If you can address a 16-bit quantity, then you can definitely read 16-bit aligned quantities. I think you are probably assuming that you will have a byte addressable address space. You may not, so caution is advised. It is definitely conceivable that some architectures (particular embedded ones) may not be byte or even 16-bit addressable -- although I don't know specific (and current) examples.
Does that actually matter? If you happen to have a machine that is word addressable, with a 32-bit addressable word size, then you could never actually address only 16 bits anyway. Be careful with sizeof, though.
You asked about the amd64 (x86-64). It has no restriction on memory aligned access, but you may lose cycles for misaligned access. Keep in mind that misaligned accesses are never going to be portable.
UPDATE: What is an aligned address?
An aligned address of type T is any address that is a multiple of sizeof(T), where sizeof(T) is the number of addressable units the value occupies. For example, if you have a 32-bit word size in a byte addressable space, the aligned addresses are at least every multiple of 4. However, if the machine is addressable in 16-bit units, then every address that is a multiple of 2 will be an aligned address for 32-bit quantities.
If you are reading 16-bit quantities, there are three cases:
- Byte addressing: odd addresses are potentially misaligned. An architecture is free to treat these as aligned, but does not have too.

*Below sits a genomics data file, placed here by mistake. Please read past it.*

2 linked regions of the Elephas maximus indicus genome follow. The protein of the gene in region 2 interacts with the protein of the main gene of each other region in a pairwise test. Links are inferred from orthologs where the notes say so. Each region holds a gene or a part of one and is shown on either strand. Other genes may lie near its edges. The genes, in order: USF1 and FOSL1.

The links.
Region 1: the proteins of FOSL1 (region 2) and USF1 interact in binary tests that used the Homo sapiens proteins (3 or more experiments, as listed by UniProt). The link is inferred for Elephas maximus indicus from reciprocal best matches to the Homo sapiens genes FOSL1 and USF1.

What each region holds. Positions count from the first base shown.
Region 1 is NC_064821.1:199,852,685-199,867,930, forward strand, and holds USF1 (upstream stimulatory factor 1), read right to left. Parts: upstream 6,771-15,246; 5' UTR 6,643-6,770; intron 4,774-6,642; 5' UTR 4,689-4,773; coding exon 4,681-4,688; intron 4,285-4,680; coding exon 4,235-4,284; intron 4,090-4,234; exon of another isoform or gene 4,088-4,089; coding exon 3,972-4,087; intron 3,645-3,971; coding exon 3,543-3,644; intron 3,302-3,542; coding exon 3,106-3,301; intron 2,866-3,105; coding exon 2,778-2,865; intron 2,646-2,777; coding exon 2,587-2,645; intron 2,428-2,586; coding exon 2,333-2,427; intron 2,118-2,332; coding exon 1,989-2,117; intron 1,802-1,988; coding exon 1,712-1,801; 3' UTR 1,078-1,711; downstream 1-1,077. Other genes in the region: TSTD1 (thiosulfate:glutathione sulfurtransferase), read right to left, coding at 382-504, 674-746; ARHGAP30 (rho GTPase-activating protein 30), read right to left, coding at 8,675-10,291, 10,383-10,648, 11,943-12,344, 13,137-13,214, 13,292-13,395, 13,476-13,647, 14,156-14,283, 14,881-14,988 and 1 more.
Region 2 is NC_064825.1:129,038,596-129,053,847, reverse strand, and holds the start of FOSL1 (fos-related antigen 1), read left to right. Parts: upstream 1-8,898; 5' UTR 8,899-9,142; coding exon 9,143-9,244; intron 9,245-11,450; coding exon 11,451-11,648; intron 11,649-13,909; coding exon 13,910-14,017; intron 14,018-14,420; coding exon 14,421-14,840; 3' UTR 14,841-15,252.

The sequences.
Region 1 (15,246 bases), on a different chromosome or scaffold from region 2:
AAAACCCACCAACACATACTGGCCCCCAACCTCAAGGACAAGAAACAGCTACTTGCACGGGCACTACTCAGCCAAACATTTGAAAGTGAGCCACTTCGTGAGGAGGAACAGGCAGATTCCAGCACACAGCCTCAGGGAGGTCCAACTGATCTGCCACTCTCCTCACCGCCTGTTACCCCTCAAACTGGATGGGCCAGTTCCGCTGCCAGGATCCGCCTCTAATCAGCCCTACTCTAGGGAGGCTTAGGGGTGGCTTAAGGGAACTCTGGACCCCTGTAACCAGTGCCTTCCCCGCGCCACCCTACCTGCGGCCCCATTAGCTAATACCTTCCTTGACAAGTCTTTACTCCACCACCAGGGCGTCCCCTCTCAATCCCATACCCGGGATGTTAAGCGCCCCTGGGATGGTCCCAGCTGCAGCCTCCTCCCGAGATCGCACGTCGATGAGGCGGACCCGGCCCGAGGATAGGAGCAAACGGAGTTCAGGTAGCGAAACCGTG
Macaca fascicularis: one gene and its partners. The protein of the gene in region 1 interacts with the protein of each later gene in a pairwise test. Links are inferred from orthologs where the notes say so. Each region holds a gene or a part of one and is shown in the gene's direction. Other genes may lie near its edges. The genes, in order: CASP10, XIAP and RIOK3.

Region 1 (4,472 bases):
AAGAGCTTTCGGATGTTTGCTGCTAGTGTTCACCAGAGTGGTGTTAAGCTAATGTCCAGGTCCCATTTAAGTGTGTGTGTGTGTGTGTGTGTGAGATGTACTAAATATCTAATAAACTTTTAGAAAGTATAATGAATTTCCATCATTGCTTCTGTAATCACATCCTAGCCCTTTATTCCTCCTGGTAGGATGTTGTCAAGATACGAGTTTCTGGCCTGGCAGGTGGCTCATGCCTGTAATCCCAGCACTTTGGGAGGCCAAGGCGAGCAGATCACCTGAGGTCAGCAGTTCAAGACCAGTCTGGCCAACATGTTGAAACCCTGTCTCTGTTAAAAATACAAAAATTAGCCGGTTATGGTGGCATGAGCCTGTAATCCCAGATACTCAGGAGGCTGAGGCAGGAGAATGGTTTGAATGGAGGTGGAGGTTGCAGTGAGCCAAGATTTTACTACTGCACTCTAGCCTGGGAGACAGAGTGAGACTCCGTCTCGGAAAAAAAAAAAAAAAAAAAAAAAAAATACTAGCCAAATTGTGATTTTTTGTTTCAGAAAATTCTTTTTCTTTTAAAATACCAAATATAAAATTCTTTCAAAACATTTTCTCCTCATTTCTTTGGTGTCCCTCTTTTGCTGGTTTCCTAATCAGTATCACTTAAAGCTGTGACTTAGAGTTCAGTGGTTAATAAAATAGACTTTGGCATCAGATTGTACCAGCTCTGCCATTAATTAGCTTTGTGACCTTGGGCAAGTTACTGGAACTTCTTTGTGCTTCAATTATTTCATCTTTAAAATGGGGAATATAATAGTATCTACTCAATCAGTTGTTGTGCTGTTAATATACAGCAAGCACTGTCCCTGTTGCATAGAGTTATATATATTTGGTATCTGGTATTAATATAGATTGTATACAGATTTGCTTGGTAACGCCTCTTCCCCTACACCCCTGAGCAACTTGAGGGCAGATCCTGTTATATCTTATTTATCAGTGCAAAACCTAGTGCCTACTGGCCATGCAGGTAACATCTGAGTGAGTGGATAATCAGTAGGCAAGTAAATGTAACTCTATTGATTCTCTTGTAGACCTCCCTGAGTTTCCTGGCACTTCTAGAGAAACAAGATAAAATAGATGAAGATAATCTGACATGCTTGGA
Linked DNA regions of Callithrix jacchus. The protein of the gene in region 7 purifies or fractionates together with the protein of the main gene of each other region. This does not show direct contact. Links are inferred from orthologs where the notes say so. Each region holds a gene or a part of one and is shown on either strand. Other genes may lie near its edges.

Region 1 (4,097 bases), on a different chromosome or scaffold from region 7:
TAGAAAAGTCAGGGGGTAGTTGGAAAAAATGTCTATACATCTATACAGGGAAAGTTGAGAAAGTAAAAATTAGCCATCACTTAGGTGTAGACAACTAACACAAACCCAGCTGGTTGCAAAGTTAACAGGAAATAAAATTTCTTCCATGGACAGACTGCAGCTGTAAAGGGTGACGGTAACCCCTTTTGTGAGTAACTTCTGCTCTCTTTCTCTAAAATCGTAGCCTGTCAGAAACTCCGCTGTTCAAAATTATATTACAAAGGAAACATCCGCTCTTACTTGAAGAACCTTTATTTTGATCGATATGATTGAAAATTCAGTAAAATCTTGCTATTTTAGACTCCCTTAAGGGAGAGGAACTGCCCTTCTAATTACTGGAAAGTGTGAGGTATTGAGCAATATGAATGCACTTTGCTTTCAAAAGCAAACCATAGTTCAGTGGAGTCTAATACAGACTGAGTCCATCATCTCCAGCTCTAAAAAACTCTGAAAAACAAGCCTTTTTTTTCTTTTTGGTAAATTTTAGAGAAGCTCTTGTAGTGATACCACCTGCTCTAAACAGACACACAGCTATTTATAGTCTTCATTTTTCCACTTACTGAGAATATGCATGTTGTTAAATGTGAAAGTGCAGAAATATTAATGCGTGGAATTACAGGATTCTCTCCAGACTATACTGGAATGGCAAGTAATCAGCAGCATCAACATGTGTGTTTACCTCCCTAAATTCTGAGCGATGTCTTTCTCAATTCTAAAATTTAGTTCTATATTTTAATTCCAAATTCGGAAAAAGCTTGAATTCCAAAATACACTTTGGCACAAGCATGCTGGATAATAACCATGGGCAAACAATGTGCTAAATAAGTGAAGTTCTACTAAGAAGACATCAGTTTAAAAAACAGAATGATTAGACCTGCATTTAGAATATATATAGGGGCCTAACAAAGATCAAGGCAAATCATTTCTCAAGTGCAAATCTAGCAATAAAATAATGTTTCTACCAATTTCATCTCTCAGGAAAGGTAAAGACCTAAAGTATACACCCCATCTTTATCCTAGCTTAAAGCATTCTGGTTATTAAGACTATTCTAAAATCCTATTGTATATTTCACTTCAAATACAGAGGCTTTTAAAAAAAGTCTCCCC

- Addressable units are 16-bit: all addresses are align for 16-bit quantities.
- Addressable units are larger: you don't actually have 16-bit quantities. They are silently larger.
UPDATE 2: Is there a CPU were reading 16 bits from address 0x2 (assuming that address range is valid) would give a bus error?
There cannot ever be such a CPU, unless the addressable unit is below 8 bits. The reason is that the alignment of address 0x2 is 2 addressable units. If the addressable unit is 8-bits, then it is 16-bit aligned.
In addition, strange values for the addressable unit size are ruled out by the intention of 16 bits. If 16 bit values are real quantities of the architecture, the the addressable unit must be a factor of 16. So it could only be 1, 2, 4, 8, or 16 bits. If it happens to be higher, the alignment is trivially satisfied.
Since an architecture that addresses less than 8 bits is not worth the trouble, you are all but guaranteed that the address 0x2 will be an aligned address for 16 bit quantities.